I worked at a school that taught agriculture and had facilities for pigs. Our agriculture teacher was offered a Tamworth sow and I could see he was minded to accept but there was a snag. He had just been diagnosed with cancer and was about to have surgery. (For the record he is alive and kicking as I write this some twenty years on.)

Now I had pigsties at home and had kept pigs. So I said we could keep Tammy until he was fit and ready to take her on.

She was delivered to our pigsty and our troubles began.

Tammy was a high jumper and promptly leapt out of the sty. I added another row of concrete blocks on top of the wall. Tammy liked a challenge and soon learned how to clear this higher hurdle.

But Tammy wasn’t just interested in getting into the field. I don’t know if Tammy had met metal field gates before but if not she was a quick learner. Once out of the sty, Tammy could put her nose under the gate at the hinge end and lift it off said hinges so that it fell over. Tammy was free to explore our village.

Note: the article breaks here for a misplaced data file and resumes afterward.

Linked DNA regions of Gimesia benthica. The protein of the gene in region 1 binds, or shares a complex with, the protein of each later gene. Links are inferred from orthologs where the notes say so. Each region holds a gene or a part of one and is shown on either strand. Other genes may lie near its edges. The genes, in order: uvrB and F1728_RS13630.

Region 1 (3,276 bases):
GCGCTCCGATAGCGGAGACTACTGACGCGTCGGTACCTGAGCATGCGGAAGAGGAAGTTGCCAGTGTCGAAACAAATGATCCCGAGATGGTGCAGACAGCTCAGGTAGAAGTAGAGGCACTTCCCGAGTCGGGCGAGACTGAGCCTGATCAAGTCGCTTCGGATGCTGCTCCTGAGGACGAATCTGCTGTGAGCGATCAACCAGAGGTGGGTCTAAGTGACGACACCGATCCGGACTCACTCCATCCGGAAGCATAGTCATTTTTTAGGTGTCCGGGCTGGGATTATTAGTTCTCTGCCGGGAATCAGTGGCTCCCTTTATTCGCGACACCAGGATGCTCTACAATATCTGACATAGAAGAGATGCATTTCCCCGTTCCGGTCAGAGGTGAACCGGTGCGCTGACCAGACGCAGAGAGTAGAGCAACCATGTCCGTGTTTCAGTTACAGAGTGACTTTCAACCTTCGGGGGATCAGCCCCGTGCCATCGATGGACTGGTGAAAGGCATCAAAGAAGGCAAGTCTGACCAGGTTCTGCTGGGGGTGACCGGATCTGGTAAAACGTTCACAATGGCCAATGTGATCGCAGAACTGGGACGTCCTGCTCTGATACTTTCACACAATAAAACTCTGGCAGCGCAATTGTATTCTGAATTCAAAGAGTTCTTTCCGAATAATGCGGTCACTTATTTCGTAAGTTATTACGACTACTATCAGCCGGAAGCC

We were soon used to the phone ringing – in fact we learned to dread it.

‘Your pig is in our garden!’
‘I’ve just been frightened by a pig on the stream path. I’m told it is probably yours!’
‘Your pig has been in my garden and eaten all my beetroots!’

These were some of the calls we had and on each occasion we had to head off with bucket of pig nuts and sheets of tin (they help to guide an escaped pig) so that we could lead Tammy back home.

We sought advice and were informed that an electric fence would keep her in so she moved quarters to a spot in the field where there was an old and quite immovable pig ark and we surrounded her with sheep netting and set the old ticker unit going.

Poor Tammy obviously took a shock and for quite a while she avoided going anywhere near the fence but she settled in and thoroughly ploughed up the patch she was on.

But I can tell you, we were mightily relieved when our agriculture teacher recovered and returned to work and Tammy could be transferred to the school facilities.



A pig in a park

August 27, 2014

No, I don’t mean a poke this time. I have done a blog called a pig in a poke and that was about the house we bought getting on for forty years ago and which we still live in.

Actually, that house came equipped with pig sties and I have been a pig keeper. I know enough to be wary, for pigs have sharp teeth but I also know enough to be friendly with pigs and to expect friendship in return.